Good morning friends.
Here is the 56th serving of the Breakfast Notes.
3 Reads To Bulk Your Brain
- The downfall of FTX. This a timely reminder that not all that glitters is gold. A gripping and insightful read detailing the collapse of FTX.
- The Secrets of Optimal Client Service. UVA Law adjunct professor Jim Donovan and vice chairman of global client coverage at Goldman Sachs discuss how to provide optimal service to clients. It is this video that inspired today’s big idea.
- The Power of the Internet to scale $10. Ben Thompson, the brains behind Stratechery, hits the nail on the head regarding the power of the internet’s ability to change media economics. “Certainly, I work hard, but the amount of work I’m doing today is the same amount of work I was doing three years ago. The only difference is my income is 100 times higher. And it’s because that $10 scales, and it scales very, very well.”
2 Visualizations To Wow You
The Veiled Christ is a 1753 marble sculpture by Giuseppe Sanmartino exhibited in Naples. Veiled Christ is considered one of the world's most remarkable sculptures because of its realism. Even rumours were swirling that alchemy transformed the veil from cloth to marble.
An 1890 Folding Stair Chair patent shows how useless inventions have been with us the whole time.
1 Big Idea: The Secrets To Excellent Customer Service
You can be a small-fry bureaucrat like me. Your customers are your boss and the stakeholders you serve.
You can be a teacher. Although you are in the trenches teaching kids coping with puberty, your customer is likely their parents.
You can be a journalist. Your customer is undoubtedly the reader.
Every job requires customer service.
The question necessarily follows - how do we provide excellent customer service?
Here are three rules of thumb you (and I) must follow.
Jargon turns people off.
Your client will have trouble understanding you if you use jargon. They will either think of themselves as foolish and resent you or think of you as a smart-aleck. Both ways, they will dislike you.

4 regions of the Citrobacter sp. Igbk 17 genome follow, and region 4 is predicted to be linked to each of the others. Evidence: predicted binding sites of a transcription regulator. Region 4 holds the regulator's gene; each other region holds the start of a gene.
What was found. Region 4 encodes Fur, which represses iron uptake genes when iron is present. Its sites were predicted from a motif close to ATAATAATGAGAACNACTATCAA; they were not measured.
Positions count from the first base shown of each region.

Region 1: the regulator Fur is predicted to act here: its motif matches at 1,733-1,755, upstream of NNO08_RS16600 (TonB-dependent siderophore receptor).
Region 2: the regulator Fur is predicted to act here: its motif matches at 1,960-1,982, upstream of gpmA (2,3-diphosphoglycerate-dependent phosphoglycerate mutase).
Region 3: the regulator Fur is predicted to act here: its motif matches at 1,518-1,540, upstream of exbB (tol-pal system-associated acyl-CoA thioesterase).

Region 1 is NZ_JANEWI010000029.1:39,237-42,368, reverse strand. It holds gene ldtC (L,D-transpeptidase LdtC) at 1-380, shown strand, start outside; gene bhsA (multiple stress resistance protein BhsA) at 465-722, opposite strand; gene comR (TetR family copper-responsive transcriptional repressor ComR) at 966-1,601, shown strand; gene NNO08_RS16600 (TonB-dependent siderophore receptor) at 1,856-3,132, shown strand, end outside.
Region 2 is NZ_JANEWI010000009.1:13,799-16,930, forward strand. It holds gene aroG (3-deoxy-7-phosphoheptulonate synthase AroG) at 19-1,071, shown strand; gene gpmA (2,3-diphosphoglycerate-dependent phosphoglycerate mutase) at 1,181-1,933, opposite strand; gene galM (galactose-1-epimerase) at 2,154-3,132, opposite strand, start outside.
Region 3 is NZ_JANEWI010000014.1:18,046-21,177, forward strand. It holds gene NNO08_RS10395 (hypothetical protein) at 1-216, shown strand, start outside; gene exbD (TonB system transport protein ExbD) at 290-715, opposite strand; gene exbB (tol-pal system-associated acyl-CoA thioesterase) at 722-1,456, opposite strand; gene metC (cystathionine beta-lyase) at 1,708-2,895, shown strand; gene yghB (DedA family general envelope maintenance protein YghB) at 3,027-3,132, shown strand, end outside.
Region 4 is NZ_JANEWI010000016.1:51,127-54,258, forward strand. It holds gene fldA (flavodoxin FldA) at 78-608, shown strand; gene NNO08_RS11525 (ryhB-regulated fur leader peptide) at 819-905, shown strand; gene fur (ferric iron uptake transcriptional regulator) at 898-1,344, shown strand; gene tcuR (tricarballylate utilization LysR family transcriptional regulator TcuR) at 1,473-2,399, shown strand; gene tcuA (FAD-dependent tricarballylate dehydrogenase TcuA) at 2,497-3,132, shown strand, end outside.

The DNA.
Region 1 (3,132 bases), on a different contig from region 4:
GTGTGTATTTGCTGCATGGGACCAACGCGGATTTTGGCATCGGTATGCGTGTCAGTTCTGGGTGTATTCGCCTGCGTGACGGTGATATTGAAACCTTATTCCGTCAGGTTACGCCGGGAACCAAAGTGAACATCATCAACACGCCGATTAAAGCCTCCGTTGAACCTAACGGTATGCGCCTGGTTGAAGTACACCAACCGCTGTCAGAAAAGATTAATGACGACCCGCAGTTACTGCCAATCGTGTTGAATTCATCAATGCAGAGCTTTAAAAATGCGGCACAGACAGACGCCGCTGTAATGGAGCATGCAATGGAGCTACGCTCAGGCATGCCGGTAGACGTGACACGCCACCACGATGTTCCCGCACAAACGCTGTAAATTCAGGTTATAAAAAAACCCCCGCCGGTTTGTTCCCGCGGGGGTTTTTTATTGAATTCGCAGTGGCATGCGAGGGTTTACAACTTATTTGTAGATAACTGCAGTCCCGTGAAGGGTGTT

To drive home this point, consider George Orwell’s translation of Ecclesiastes 9:11 and reflect on how you feel after reading these two versions.
I returned and saw under the sun, that the race is not to the swift, nor the battle to the strong, neither yet bread to the wise, nor yet riches to men of understanding, nor yet favour to men of skill, but time and chance happeneth to them all.
Objective considerations of contemporary phenomena compel the conclusion that success or failure in competitive activities exhibits no tendency to be commensurate with innate capacity, but that a considerable element of the unpredictable must invariably be taken into account.
Bureaucratic fuzz suffocates the mind and only compels customers to cut their losses and run.
Advise Against Your Interest
Economics dictates that humans respond to incentives. However, if you go against the incentive structure for your customers' interest, you will have achieved a gold seal of credibility.
Suppose you work for a firm like Goldman Sachs, which only gets paid when a transaction is conducted. Advising your client not to conduct the transaction when the deal does not make sense is a clear signal you send to let them know their interests are well taken care of.
Here is an example of HubSpot recommending and providing tips for newsletter tools that are in direct competition with their solution.
I suffer from the strain of pride, but over the past few months, I have learnt the value of epistemic humility. Being a true expert involves knowing the world and the limits of your knowledge and expertise.
Epistemic humility is grounded in the fact that our knowledge is always provisional and subject to revision in light of new evidence.
But that’s a hard pill to swallow.
Because it means that we have to accept the fact that we are wrong or that we don’t know.
Of all people, customers are the last group of people we want to know that fact. After all, they pay for our expertise, knowledge and insights.
Yet, to be truly excellent at serving them - we must be honest in showing the limits of what we know.
Consider this quote by Robert Grant, a chartered medical statistician on COVID-19 in its early days,
“I am a medical statistician. I've studied this stuff at university, done data analysis for decades, written several NHS guidelines (including one for infectious disease), and taught it to health professionals. That's why you don't see me making any coronavirus forecasts.”
Now compare that to Peter Navarro, Trump’s White House director of trade and manufacturing policy which said,
“I understand how to read statistical studies, whether it’s in medicine, the law, economics or whatever,”
If you were a client, who would you trust more?
May the sun shine upon your face,